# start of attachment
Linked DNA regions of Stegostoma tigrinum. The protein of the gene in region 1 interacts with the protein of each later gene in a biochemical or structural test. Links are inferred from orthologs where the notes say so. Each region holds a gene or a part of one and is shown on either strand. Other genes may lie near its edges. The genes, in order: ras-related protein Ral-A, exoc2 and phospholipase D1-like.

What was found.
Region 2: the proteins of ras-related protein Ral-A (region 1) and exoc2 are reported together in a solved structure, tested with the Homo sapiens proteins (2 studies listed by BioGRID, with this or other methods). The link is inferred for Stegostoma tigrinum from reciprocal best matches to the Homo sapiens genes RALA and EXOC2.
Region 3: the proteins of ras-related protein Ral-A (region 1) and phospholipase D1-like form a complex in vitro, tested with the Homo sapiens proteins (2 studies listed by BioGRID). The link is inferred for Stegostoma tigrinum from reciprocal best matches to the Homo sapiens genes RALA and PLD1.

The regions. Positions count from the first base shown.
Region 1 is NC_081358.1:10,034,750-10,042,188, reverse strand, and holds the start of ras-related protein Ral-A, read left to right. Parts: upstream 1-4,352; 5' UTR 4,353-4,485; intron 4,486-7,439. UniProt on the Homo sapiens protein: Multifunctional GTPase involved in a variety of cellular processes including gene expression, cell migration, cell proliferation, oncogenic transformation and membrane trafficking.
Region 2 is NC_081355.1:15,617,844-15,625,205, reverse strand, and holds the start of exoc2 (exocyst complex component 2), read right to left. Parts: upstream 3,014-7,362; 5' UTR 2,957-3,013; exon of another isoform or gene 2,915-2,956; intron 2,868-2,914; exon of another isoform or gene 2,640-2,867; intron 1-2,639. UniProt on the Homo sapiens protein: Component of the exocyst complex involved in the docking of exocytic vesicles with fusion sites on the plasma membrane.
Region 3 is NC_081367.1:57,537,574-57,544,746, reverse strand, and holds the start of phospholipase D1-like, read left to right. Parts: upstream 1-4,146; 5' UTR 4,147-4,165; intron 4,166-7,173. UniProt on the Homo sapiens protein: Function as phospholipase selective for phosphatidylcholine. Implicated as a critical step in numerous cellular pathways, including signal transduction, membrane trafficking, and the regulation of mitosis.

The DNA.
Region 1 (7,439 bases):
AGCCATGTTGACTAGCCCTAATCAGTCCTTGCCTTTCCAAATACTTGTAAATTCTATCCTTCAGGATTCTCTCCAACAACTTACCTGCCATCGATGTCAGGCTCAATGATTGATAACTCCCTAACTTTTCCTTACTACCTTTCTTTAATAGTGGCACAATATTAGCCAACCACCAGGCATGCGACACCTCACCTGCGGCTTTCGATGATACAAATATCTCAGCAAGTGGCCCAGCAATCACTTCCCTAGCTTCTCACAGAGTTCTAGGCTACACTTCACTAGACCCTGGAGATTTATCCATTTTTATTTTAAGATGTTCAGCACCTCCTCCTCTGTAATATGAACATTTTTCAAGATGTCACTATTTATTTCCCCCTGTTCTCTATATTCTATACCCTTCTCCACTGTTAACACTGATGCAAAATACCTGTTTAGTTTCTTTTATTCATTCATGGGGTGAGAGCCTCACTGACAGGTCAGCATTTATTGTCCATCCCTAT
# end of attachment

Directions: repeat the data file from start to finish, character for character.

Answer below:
Linked DNA regions of Stegostoma tigrinum. The protein of the gene in region 1 interacts with the protein of each later gene in a biochemical or structural test. Links are inferred from orthologs where the notes say so. Each region holds a gene or a part of one and is shown on either strand. Other genes may lie near its edges. The genes, in order: ras-related protein Ral-A, exoc2 and phospholipase D1-like.

What was found.
Region 2: the proteins of ras-related protein Ral-A (region 1) and exoc2 are reported together in a solved structure, tested with the Homo sapiens proteins (2 studies listed by BioGRID, with this or other methods). The link is inferred for Stegostoma tigrinum from reciprocal best matches to the Homo sapiens genes RALA and EXOC2.
Region 3: the proteins of ras-related protein Ral-A (region 1) and phospholipase D1-like form a complex in vitro, tested with the Homo sapiens proteins (2 studies listed by BioGRID). The link is inferred for Stegostoma tigrinum from reciprocal best matches to the Homo sapiens genes RALA and PLD1.

The regions. Positions count from the first base shown.
Region 1 is NC_081358.1:10,034,750-10,042,188, reverse strand, and holds the start of ras-related protein Ral-A, read left to right. Parts: upstream 1-4,352; 5' UTR 4,353-4,485; intron 4,486-7,439. UniProt on the Homo sapiens protein: Multifunctional GTPase involved in a variety of cellular processes including gene expression, cell migration, cell proliferation, oncogenic transformation and membrane trafficking.
Region 2 is NC_081355.1:15,617,844-15,625,205, reverse strand, and holds the start of exoc2 (exocyst complex component 2), read right to left. Parts: upstream 3,014-7,362; 5' UTR 2,957-3,013; exon of another isoform or gene 2,915-2,956; intron 2,868-2,914; exon of another isoform or gene 2,640-2,867; intron 1-2,639. UniProt on the Homo sapiens protein: Component of the exocyst complex involved in the docking of exocytic vesicles with fusion sites on the plasma membrane.
Region 3 is NC_081367.1:57,537,574-57,544,746, reverse strand, and holds the start of phospholipase D1-like, read left to right. Parts: upstream 1-4,146; 5' UTR 4,147-4,165; intron 4,166-7,173. UniProt on the Homo sapiens protein: Function as phospholipase selective for phosphatidylcholine. Implicated as a critical step in numerous cellular pathways, including signal transduction, membrane trafficking, and the regulation of mitosis.

The DNA.
Region 1 (7,439 bases):
AGCCATGTTGACTAGCCCTAATCAGTCCTTGCCTTTCCAAATACTTGTAAATTCTATCCTTCAGGATTCTCTCCAACAACTTACCTGCCATCGATGTCAGGCTCAATGATTGATAACTCCCTAACTTTTCCTTACTACCTTTCTTTAATAGTGGCACAATATTAGCCAACCACCAGGCATGCGACACCTCACCTGCGGCTTTCGATGATACAAATATCTCAGCAAGTGGCCCAGCAATCACTTCCCTAGCTTCTCACAGAGTTCTAGGCTACACTTCACTAGACCCTGGAGATTTATCCATTTTTATTTTAAGATGTTCAGCACCTCCTCCTCTGTAATATGAACATTTTTCAAGATGTCACTATTTATTTCCCCCTGTTCTCTATATTCTATACCCTTCTCCACTGTTAACACTGATGCAAAATACCTGTTTAGTTTCTTTTATTCATTCATGGGGTGAGAGCCTCACTGACAGGTCAGCATTTATTGTCCATCCCTAT